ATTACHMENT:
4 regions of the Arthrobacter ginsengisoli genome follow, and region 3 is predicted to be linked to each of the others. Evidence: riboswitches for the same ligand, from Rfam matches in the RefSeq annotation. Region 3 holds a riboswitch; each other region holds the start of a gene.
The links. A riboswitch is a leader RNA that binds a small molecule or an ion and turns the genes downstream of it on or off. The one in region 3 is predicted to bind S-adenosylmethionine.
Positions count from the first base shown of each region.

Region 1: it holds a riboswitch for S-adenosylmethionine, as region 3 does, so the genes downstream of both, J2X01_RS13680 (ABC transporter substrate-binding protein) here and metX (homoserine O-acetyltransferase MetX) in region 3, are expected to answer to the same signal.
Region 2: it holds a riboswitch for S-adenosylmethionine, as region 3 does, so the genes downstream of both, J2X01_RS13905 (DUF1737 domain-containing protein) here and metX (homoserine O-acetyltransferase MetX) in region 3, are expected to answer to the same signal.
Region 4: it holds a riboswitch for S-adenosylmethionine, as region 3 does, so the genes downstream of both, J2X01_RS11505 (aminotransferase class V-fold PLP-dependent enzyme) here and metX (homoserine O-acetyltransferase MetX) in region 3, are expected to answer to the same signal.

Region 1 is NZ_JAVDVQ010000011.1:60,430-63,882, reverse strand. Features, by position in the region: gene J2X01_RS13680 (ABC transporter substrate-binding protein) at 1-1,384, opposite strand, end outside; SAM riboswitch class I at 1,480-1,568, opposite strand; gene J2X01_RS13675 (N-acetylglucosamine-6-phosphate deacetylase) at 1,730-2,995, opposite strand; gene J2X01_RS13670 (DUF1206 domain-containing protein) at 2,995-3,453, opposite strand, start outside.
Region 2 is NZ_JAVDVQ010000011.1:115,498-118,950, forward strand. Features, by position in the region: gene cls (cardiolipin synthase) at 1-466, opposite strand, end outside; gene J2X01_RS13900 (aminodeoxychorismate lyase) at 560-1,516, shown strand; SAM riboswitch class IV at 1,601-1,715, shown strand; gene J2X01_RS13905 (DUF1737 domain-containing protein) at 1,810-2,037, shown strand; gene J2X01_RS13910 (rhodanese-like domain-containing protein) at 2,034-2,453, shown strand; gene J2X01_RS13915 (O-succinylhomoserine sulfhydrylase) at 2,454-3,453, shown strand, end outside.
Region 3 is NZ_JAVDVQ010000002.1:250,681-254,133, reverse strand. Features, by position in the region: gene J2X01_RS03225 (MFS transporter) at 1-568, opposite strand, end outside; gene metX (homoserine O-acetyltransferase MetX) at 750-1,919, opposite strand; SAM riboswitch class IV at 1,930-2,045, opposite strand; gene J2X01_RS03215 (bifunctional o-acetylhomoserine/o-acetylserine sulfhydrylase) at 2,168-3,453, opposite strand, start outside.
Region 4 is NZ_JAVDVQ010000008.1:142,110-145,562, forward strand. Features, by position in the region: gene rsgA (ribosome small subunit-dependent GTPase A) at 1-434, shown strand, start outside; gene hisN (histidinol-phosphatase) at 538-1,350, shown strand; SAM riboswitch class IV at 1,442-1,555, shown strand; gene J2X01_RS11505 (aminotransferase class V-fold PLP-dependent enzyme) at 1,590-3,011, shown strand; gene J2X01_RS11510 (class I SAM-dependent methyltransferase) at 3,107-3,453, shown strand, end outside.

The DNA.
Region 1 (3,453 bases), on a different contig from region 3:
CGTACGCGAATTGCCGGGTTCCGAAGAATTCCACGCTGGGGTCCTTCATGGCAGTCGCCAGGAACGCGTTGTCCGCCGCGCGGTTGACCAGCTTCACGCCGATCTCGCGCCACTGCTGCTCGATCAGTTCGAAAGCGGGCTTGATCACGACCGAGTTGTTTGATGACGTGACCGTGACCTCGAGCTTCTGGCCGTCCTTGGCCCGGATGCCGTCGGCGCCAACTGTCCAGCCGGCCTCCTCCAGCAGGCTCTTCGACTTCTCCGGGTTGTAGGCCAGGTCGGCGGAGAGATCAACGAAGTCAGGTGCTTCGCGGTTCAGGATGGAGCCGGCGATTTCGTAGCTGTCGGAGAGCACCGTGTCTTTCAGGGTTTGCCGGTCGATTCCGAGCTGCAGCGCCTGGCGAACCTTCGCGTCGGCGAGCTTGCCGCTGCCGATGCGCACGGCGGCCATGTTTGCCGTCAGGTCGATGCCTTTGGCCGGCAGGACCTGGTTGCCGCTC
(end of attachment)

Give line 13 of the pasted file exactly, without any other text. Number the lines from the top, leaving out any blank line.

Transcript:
CGTACGCGAATTGCCGGGTTCCGAAGAATTCCACGCTGGGGTCCTTCATGGCAGTCGCCAGGAACGCGTTGTCCGCCGCGCGGTTGACCAGCTTCACGCCGATCTCGCGCCACTGCTGCTCGATCAGTTCGAAAGCGGGCTTGATCACGACCGAGTTGTTTGATGACGTGACCGTGACCTCGAGCTTCTGGCCGTCCTTGGCCCGGATGCCGTCGGCGCCAACTGTCCAGCCGGCCTCCTCCAGCAGGCTCTTCGACTTCTCCGGGTTGTAGGCCAGGTCGGCGGAGAGATCAACGAAGTCAGGTGCTTCGCGGTTCAGGATGGAGCCGGCGATTTCGTAGCTGTCGGAGAGCACCGTGTCTTTCAGGGTTTGCCGGTCGATTCCGAGCTGCAGCGCCTGGCGAACCTTCGCGTCGGCGAGCTTGCCGCTGCCGATGCGCACGGCGGCCATGTTTGCCGTCAGGTCGATGCCTTTGGCCGGCAGGACCTGGTTGCCGCTC